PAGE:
A decade in Denver. That’s how long Erik Johnson has spent in an Avalanche uniform. That’s a longer tenure than anyone can claim in Colorado’s locker room. He’s survived three coaches, two general managers, the worst season in modern NHL history, the triumphant season that followed — the highs, the lows and everything in between. He’s become the elder statesman in the P̶e̶p̶s̶i̶ ̶C̶e̶n̶t̶e̶r̶ Ball Arena locker room, a man who dons the Burgundy and Blue proudly, and does it with stoicism and dignity.
But like any great story, you turn the pages. No matter what, at some point, you’ll always reach that back cover.
Math, numbers and arithmetic are one of the many things that distinguish humans from other sentient beings. It’s what’s propelled science, medicine, travel, etc. to its current state. It makes — and can break — humanity. And in sports, like everything else, numbers are supremely relevant. For players, it’s statistics and the numbers on a paycheck. For general managers, well, it’s really not all that different. And with it also comes balancing the checkbook, managing cap space and ensuring the team is financially functional in the future.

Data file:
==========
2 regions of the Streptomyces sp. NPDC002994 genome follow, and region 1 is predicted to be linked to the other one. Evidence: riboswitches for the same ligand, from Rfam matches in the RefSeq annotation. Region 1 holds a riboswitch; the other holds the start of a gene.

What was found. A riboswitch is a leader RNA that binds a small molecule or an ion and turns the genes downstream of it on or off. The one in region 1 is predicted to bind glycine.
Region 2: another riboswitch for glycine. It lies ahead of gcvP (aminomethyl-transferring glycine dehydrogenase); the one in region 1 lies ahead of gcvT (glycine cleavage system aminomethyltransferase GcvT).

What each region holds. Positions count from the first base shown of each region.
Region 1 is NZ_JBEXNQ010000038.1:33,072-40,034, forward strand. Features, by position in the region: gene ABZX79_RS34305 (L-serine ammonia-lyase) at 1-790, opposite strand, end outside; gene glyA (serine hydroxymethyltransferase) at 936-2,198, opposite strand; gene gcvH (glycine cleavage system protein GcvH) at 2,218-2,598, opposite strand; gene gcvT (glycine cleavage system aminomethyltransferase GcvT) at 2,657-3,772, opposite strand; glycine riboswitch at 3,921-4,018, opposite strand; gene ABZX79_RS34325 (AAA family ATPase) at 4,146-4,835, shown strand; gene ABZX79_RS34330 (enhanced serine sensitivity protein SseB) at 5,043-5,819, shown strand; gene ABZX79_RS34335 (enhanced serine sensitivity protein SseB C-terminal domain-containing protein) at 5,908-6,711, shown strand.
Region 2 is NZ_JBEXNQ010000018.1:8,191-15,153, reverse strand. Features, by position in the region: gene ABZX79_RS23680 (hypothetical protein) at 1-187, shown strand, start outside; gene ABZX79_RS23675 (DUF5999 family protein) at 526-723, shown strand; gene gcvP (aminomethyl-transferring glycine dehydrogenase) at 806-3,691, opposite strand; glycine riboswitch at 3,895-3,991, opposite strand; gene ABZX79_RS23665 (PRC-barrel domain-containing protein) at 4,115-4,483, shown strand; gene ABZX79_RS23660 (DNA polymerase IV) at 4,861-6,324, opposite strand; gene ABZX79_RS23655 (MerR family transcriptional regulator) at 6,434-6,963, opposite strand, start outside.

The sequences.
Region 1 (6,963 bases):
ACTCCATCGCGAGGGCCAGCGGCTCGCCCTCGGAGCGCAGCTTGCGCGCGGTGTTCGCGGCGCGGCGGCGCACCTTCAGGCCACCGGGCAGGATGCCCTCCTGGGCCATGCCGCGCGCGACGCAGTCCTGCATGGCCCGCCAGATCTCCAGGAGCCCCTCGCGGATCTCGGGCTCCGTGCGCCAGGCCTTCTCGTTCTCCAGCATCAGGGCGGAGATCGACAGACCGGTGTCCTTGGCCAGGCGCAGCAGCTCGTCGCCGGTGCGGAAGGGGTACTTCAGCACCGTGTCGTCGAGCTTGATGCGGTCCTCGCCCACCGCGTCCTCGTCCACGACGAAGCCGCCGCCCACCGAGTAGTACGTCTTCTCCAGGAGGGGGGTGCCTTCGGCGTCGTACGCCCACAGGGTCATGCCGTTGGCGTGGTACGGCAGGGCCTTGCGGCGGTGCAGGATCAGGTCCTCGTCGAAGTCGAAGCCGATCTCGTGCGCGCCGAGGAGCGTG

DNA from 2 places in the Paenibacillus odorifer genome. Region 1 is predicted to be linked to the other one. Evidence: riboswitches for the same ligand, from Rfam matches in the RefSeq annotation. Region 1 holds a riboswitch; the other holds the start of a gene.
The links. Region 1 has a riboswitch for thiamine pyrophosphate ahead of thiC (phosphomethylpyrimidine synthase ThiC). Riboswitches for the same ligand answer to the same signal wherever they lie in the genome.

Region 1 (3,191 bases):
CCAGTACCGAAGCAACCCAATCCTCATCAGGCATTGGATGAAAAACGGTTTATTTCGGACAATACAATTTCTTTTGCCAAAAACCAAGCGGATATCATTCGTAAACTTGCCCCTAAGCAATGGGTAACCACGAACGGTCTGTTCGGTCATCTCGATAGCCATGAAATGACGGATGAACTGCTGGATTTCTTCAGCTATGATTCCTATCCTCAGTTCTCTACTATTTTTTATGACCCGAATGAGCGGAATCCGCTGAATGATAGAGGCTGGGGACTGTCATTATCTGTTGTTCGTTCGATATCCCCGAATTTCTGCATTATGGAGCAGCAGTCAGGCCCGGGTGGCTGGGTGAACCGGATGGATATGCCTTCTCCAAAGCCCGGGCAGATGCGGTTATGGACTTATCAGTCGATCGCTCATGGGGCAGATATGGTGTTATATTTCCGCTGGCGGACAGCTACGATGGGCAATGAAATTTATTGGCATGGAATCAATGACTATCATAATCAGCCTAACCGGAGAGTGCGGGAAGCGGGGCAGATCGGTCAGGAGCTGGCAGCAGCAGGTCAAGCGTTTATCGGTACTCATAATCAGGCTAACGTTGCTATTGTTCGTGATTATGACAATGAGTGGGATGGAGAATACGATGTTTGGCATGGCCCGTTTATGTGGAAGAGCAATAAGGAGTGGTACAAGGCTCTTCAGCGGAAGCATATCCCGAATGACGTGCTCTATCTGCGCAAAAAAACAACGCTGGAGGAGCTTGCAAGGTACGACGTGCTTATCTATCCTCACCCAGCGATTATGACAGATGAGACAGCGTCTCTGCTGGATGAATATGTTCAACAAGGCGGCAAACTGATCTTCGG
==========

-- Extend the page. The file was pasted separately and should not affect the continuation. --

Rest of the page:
And herein lies the problem for Erik Johnson.